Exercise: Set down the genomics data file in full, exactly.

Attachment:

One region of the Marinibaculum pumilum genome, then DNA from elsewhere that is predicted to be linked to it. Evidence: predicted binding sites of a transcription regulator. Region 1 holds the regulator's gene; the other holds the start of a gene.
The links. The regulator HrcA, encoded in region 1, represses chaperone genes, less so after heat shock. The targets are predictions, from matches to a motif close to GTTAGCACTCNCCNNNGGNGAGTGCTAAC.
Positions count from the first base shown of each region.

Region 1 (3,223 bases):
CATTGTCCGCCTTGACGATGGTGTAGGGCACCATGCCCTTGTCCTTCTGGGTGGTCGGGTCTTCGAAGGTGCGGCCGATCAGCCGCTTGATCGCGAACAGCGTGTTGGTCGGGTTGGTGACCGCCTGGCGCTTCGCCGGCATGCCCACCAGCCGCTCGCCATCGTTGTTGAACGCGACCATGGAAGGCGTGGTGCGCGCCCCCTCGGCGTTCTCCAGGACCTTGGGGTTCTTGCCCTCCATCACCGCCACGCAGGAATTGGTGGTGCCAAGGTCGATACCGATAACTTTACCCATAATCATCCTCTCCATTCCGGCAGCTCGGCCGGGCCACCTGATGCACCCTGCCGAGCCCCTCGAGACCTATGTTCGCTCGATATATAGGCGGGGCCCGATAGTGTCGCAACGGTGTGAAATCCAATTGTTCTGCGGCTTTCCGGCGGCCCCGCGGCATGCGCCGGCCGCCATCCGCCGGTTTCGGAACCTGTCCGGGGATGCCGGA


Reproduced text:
One region of the Marinibaculum pumilum genome, then DNA from elsewhere that is predicted to be linked to it. Evidence: predicted binding sites of a transcription regulator. Region 1 holds the regulator's gene; the other holds the start of a gene.
The links. The regulator HrcA, encoded in region 1, represses chaperone genes, less so after heat shock. The targets are predictions, from matches to a motif close to GTTAGCACTCNCCNNNGGNGAGTGCTAAC.
Positions count from the first base shown of each region.

Region 1 (3,223 bases):
CATTGTCCGCCTTGACGATGGTGTAGGGCACCATGCCCTTGTCCTTCTGGGTGGTCGGGTCTTCGAAGGTGCGGCCGATCAGCCGCTTGATCGCGAACAGCGTGTTGGTCGGGTTGGTGACCGCCTGGCGCTTCGCCGGCATGCCCACCAGCCGCTCGCCATCGTTGTTGAACGCGACCATGGAAGGCGTGGTGCGCGCCCCCTCGGCGTTCTCCAGGACCTTGGGGTTCTTGCCCTCCATCACCGCCACGCAGGAATTGGTGGTGCCAAGGTCGATACCGATAACTTTACCCATAATCATCCTCTCCATTCCGGCAGCTCGGCCGGGCCACCTGATGCACCCTGCCGAGCCCCTCGAGACCTATGTTCGCTCGATATATAGGCGGGGCCCGATAGTGTCGCAACGGTGTGAAATCCAATTGTTCTGCGGCTTTCCGGCGGCCCCGCGGCATGCGCCGGCCGCCATCCGCCGGTTTCGGAACCTGTCCGGGGATGCCGGA